Richard Barry O'Brien
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Richard Barry O'Brien

Richard Barry O'Brien (7 March 1847 – 17 March 1918) was a lawyer, historian, Irish journalist and prolific writer on Irish subjects.[1][2]

He was born at Kilrush, County Clare. He studied law at the Catholic University, Dublin, after which he went to London. He was a founder-member there of the Irish Literary Society and also joined the London Gaelic League.[3] He became political secretary to Patrick McMahon, a role which introduced him to senior British and Irish politicians.

He was loyal to, but not uncritical of, Charles Stuart Parnell, leader of the Irish Parliamentary Party at Westminster.[4] Parnell wished to make him a MP, but he declined, as he preferred to remain focused on writing. He wrote a much-discussed biography of Parnell in 1898.[2] O'Brien was a political insider and a committed Home Ruler and the biography throws light on the activities of Home Rule MPs and their links to the Fenian Movement.

He supported involvement in the First World War, where three of his sons fought.[5]

He died in London and was buried in Glasnevin Cemetery, Dublin.

Select works

  • The Irish Land Question and English Public Opinion (1879)
  • Fifty Years of Irish History (2 vols., 1883-85)
  • Fifty Years of Concessions to Ireland (1883)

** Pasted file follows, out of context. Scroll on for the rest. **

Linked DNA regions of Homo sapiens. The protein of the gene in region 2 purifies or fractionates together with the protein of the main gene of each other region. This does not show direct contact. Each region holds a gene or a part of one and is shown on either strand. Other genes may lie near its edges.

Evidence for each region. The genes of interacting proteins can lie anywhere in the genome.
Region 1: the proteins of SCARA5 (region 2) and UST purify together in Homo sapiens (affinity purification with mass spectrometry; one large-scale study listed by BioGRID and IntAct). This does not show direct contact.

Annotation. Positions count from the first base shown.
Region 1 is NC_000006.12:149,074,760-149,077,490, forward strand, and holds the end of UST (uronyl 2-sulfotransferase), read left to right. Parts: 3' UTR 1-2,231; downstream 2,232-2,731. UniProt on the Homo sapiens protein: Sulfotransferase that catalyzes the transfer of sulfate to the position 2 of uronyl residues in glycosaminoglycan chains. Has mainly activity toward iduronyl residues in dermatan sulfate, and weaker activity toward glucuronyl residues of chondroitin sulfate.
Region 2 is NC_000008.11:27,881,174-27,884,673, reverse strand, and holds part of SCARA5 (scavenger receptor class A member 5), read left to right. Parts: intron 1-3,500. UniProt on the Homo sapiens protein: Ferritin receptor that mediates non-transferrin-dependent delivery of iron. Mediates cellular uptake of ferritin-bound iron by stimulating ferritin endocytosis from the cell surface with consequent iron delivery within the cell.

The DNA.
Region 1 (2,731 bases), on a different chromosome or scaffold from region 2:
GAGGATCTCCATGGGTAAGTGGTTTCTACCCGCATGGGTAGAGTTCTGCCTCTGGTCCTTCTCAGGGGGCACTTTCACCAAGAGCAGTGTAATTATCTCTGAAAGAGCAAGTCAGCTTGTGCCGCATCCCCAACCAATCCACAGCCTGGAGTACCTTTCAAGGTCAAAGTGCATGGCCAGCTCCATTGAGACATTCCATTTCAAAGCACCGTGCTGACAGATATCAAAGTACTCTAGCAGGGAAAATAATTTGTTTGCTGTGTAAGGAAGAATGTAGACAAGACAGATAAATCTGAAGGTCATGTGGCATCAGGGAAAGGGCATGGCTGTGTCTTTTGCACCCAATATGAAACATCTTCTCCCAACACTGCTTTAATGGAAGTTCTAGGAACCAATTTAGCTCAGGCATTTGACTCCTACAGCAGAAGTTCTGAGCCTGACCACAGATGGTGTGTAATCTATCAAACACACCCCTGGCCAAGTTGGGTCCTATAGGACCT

• Biography of Parnell (1898)
  • Thomas Drummond: life and letters (1899)
  • The Life of Lord Russell of Killowen (London, 1902)
  • A Hundred Years of Irish History (1902)
  • England's Claim to Ireland (1905)
  • Fontenoy (1907)
  • Dublin Castle and the Irish People (1909)
  • The autobiography of Theobald Wolfe Tone, 1763-1798 (Ed., 1910)
  • John Bright, a Monograph, with a preface by Augustine Birrell (London, 1910)
  • The Home-Ruler's Manual
  • Parliamentary History of the Irish Land Question
  • Irish Memories (1918)


  1. ^ Dictionary of Irish Biography
  2. ^ a b "Richard Barry O'Brien". Personal Notes. Otago. Otago Witness. 26 January 1899. p. 58. Retrieved .
  3. ^ "Obituary". Boston College. 18 March 1918. Retrieved 2014.
  4. ^ R. Barry O'Brien at Ricorso
  5. ^ Irish Times 13 March 2018; An Irishman's Diary

External links

  This article uses material from the Wikipedia page available here. It is released under the Creative Commons Attribution-Share-Alike License 3.0.



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